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True story...When I lived in Michigan, I owned an Irwin 31 but crewed on a J/100 for racing. On a particularly rough night on Lake Michigan we were headed back to port after a race with following seas. I am the type to tidy up the boat best I can prior to getting back to the dock in order to hit the yacht club for dinner and drinks without a lot of fuss or delay. Between the following seas and a large power boat wake that we took on the beam, the only way I was able to keep my balance was to throw the winch handle overboard. Seriously! I am pretty nimble on my feet but this one instance, I had no choice! I immediatly turned to the J/100 owner and said "Alun, I just threw your winch handle in the drink!" He just looked at me, paused, and said "that happens!" I couldn't believe his calm response. Once we were tied up and the crew exited, we were walking down the dock together and I told him that I have every intention of replacing it. He said "not a chance."

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post #16 of 20 Old 07-27-2011 Thread Starter
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Smile

Hey puddinlegs...give me steep and deep and you can't slap the smile off this face as for hucking cliffs well afraid I'm gettin a little old for that, a few decades ago different story. Not too long in the tooth to huck a good handle though.

I can see where your idea would work well as a 10" speedgrip seems a bit overkill for the task.

Your premise about personality type is well taken and understood. Even still if I, or anyone else for that matter, am already performing a task to the best of my ability one would think even a Type-A would learn over time that additional high decibel input at that moment isn't going to noticeably improve results.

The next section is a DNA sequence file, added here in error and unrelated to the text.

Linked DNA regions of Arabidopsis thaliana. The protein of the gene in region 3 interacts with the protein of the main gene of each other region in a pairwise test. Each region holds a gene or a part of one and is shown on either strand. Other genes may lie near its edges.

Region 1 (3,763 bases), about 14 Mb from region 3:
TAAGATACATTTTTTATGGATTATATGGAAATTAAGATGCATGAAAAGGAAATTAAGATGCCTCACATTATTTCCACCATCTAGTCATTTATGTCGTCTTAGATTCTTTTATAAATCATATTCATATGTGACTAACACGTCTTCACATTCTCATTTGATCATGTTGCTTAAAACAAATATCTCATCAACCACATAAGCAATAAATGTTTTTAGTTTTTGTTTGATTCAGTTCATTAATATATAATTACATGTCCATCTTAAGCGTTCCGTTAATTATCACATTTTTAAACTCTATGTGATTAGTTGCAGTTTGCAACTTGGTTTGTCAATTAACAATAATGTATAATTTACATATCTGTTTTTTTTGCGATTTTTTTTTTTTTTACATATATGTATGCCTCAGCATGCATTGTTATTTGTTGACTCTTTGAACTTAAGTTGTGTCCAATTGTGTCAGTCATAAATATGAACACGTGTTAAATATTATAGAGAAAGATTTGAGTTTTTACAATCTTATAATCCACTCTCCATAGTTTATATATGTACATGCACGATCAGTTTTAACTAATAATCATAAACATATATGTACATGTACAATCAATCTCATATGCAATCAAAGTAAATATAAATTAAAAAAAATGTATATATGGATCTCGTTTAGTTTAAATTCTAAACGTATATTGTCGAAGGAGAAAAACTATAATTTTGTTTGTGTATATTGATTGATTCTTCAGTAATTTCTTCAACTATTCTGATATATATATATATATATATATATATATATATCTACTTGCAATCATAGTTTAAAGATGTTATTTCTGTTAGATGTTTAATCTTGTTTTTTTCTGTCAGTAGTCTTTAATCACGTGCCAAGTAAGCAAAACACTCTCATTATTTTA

In more cases than not, as in this one, it tends to have the reverse effect. That being said of course from the perspective of some one who owns an old ODay 30 as opposed to a newer B 40.7.

As for being invited back, it was known that I was already committed for the
following day and being we reside in different countries, the skips perspective will be a bit more difficult to ascertain. He was however quite gracious in his response to my offer to replace/reimburse in which he declined.

GeorgeB, with regards to the 40.7 it really sailed well and was surprisingly less complicated to lend a hand on then I was expecting. Everything was laid out well and most tasks could be accomplished with relative ease even for a newbie. Below decks was very nice for a "racer".

Any way thanks all for the feedback, it was an interesting exercise as the responses both in this forum as well as here locally seemed to be split right down the middle.

Last edited by Teleskier; 07-27-2011 at 04:09 PM.
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post #17 of 20 Old 07-27-2011
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You are all obviously good people.

Makes me happy.

Thanks.

David

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post #18 of 20 Old 07-28-2011